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Confronting San Diego’s Lack of Affordable Housing

SMPS San Diego thanks McCullough Landscape Architecture for sponsoring the event and our yearly sponsors The San Diego Daily Transcript, Mike Torrey Photography, and Scantech Graphics.

Many of us related to the issues presented at the September 18th luncheon, “Affordable Housing in San Diego, What is It and Why We Need It.” It is not news that families have near-insurmountable obstacles as they try to save for a down payment on their first home or find affordable rentals. Three panelists, along with moderator Doug Austin of AVRP Studios, offered insight and solutions that was followed by an informative Q&A.

Affordable Housing panel

Affordable Housing panel

The first panelist, Peter Dennehy of Myers Research, presented facts that illustrate the housing challenges our county faces:

  • Average cost of a home is $500,000
  • Current building rate is very slow
  • Affordability is disappearing for many
  • As housing costs continue to climb, incomes remain stagnant
  • It’s difficult for buyers to qualify for mortgages
  • Rents are on the rise
  • We need job growth, therefore more housing

Afterward, Anne Wilson, Senior VP of Community Housing Works (CHW) noted that HUD (Housing and Urban Development) created the term “affordable housing” in the 1970s to gather statistics on the ratio of income to housing costs. HUD initially calculated10% of a household’s income should go toward rent or a mortgage. Subsequently, the amount increased to 30% and in San Diego County that percentage has risen to a whopping 50% for many people. The resulting increase affects education, business, the economy, neighborhood stability and crime, not to mention the impact on the environment. As an example: if you live 50 or 60 miles from your job, commuting those distances greatly increases carbon emissions. Anne listed some of CHW’s findings:

  • California has a deficit of 1,000,000 homes; San Diego’s deficit is 100,000
  • Land costs are driving up prices
  • Incomes need to be increased
  • A need for reduction of building costs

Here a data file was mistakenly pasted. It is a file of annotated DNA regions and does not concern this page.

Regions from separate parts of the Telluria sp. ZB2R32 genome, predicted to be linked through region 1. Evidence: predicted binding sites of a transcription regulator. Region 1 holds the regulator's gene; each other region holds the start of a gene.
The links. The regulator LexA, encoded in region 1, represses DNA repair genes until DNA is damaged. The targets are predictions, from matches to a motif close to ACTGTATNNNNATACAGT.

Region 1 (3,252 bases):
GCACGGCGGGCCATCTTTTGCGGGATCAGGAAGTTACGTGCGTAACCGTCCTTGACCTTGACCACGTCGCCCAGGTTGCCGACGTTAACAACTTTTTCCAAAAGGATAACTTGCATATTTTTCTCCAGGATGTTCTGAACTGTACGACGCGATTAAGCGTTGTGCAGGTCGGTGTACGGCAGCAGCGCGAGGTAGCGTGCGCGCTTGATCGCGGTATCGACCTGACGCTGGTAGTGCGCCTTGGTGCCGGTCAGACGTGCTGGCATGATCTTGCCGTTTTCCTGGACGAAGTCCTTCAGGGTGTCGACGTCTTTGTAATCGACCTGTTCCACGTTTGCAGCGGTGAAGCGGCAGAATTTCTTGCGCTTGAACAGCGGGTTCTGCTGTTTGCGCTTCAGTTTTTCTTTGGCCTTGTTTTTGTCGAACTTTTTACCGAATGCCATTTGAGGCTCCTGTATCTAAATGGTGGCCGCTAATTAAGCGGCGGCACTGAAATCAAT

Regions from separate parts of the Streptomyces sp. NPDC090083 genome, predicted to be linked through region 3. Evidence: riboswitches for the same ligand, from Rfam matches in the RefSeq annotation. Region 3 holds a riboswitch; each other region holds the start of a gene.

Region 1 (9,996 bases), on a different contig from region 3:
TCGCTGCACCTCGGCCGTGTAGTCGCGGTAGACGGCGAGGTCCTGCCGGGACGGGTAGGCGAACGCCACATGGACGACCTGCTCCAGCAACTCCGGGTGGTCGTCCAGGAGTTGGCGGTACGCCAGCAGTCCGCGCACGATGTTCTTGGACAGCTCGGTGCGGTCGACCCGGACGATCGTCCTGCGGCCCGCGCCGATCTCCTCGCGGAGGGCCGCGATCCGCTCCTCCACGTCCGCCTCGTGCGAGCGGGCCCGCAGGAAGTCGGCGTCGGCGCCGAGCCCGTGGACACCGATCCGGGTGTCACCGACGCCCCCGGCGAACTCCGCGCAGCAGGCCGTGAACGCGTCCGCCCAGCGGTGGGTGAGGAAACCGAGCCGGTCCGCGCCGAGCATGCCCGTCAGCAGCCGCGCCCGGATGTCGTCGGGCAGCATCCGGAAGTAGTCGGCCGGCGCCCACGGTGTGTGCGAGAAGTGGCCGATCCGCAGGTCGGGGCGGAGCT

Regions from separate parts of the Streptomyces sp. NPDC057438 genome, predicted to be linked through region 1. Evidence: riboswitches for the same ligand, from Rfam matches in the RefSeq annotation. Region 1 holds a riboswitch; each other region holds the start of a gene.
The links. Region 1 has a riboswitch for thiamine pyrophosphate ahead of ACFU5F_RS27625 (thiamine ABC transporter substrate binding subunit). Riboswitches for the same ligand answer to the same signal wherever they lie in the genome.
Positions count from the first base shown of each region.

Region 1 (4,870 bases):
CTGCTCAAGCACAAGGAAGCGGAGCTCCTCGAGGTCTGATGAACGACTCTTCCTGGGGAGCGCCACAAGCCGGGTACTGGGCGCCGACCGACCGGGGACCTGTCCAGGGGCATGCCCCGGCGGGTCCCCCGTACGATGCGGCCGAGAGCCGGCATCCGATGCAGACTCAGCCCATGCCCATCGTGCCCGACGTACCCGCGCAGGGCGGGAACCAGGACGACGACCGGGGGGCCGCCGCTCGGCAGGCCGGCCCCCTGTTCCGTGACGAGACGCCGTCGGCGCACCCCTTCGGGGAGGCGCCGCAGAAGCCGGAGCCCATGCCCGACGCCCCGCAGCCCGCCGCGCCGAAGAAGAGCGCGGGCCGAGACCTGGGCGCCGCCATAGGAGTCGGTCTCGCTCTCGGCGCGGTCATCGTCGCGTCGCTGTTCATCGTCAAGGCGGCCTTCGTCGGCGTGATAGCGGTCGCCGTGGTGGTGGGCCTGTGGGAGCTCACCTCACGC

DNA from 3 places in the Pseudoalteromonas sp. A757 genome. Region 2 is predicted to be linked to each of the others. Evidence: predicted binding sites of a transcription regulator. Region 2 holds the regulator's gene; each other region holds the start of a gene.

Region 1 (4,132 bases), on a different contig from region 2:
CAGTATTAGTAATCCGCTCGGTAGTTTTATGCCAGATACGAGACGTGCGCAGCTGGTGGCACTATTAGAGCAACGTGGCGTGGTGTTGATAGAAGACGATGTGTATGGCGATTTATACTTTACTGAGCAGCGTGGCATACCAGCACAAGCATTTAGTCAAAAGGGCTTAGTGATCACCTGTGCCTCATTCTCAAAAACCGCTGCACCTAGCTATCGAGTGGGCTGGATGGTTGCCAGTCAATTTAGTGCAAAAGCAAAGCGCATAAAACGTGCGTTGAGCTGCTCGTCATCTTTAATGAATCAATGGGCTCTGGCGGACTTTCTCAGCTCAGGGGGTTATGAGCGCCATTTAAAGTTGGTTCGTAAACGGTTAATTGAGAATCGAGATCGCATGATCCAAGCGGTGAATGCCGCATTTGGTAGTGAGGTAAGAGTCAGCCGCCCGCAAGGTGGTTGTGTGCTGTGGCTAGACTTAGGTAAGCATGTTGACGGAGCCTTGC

CHW offers an abundance of community-based services that help families buy or rent affordable housing. CHW are also developers, building affordable housing for working families. Many of their projects are LEED-certified, including Kalos, Poway Villas, and LaCosta Paloma. These projects enhance neighborhoods, help build economic sustainability and give families access to housing. Not to mention, the projects bring jobs to our A/E/C community.

Arnulfo Manriquez, President and CEO of MAAC (Metropolitan Area Advisory Committee), shared his vision for San Diego’s underserved families. Since 1965, MAAC’s Pillars of Service include programs for affordable housing and helping families work toward economic prosperity. The nonprofit manages 845 apartments with 200 more coming soon. The MAAC organization develops properties, working closely with architects to insure that the structure will be sustainable for 55 years or more.

MAAC’s has a different approach when bringing affordable housing to a neighborhood. They involve the community at the grassroots level that dispels the notion of “not in my backyard.” When residents and businesses learn that these projects bring great economic and social value to their lives, they understand and accept the overall value to the community.


SMPS San Diego chapter president, Catherine McCullough

Catherine McCullough, the chapter’s new president, concluded the luncheon with a reminder to attend Leverage Your Beverage coming up on October 9. Be sure to mark your calendar and come socialize with us.

Written and submitted by Nanette Newbry, Principal, Creative Director, Studio 2055

Photos by Mike Torrey Photography, specializing in architectural photography. Mike’s images will be featured at this year’s Orchids & Onions Awards Ceremony on October 2nd.


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